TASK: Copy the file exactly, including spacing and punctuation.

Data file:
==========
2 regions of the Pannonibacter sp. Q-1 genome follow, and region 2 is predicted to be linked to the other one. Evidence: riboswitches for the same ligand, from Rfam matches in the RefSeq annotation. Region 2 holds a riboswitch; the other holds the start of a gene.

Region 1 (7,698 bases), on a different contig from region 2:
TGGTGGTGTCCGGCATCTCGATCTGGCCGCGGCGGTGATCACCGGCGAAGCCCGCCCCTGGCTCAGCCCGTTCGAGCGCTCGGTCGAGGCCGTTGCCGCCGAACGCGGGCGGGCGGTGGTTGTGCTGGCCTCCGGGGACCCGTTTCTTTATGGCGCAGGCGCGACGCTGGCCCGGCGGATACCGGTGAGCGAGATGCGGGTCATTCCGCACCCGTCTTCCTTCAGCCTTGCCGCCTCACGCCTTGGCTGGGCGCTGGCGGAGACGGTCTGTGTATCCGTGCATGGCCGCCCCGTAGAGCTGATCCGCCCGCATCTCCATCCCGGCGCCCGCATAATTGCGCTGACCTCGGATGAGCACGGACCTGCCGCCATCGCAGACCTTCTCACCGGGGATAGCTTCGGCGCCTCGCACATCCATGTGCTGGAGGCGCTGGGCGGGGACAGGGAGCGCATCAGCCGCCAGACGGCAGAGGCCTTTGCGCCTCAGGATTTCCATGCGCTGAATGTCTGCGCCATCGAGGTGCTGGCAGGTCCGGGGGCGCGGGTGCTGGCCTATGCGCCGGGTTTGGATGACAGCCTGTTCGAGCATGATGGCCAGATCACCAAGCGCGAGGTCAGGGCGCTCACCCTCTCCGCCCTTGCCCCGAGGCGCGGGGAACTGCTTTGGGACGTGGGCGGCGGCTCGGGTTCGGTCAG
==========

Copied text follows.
2 regions of the Pannonibacter sp. Q-1 genome follow, and region 2 is predicted to be linked to the other one. Evidence: riboswitches for the same ligand, from Rfam matches in the RefSeq annotation. Region 2 holds a riboswitch; the other holds the start of a gene.

Region 1 (7,698 bases), on a different contig from region 2:
TGGTGGTGTCCGGCATCTCGATCTGGCCGCGGCGGTGATCACCGGCGAAGCCCGCCCCTGGCTCAGCCCGTTCGAGCGCTCGGTCGAGGCCGTTGCCGCCGAACGCGGGCGGGCGGTGGTTGTGCTGGCCTCCGGGGACCCGTTTCTTTATGGCGCAGGCGCGACGCTGGCCCGGCGGATACCGGTGAGCGAGATGCGGGTCATTCCGCACCCGTCTTCCTTCAGCCTTGCCGCCTCACGCCTTGGCTGGGCGCTGGCGGAGACGGTCTGTGTATCCGTGCATGGCCGCCCCGTAGAGCTGATCCGCCCGCATCTCCATCCCGGCGCCCGCATAATTGCGCTGACCTCGGATGAGCACGGACCTGCCGCCATCGCAGACCTTCTCACCGGGGATAGCTTCGGCGCCTCGCACATCCATGTGCTGGAGGCGCTGGGCGGGGACAGGGAGCGCATCAGCCGCCAGACGGCAGAGGCCTTTGCGCCTCAGGATTTCCATGCGCTGAATGTCTGCGCCATCGAGGTGCTGGCAGGTCCGGGGGCGCGGGTGCTGGCCTATGCGCCGGGTTTGGATGACAGCCTGTTCGAGCATGATGGCCAGATCACCAAGCGCGAGGTCAGGGCGCTCACCCTCTCCGCCCTTGCCCCGAGGCGCGGGGAACTGCTTTGGGACGTGGGCGGCGGCTCGGGTTCGGTCAG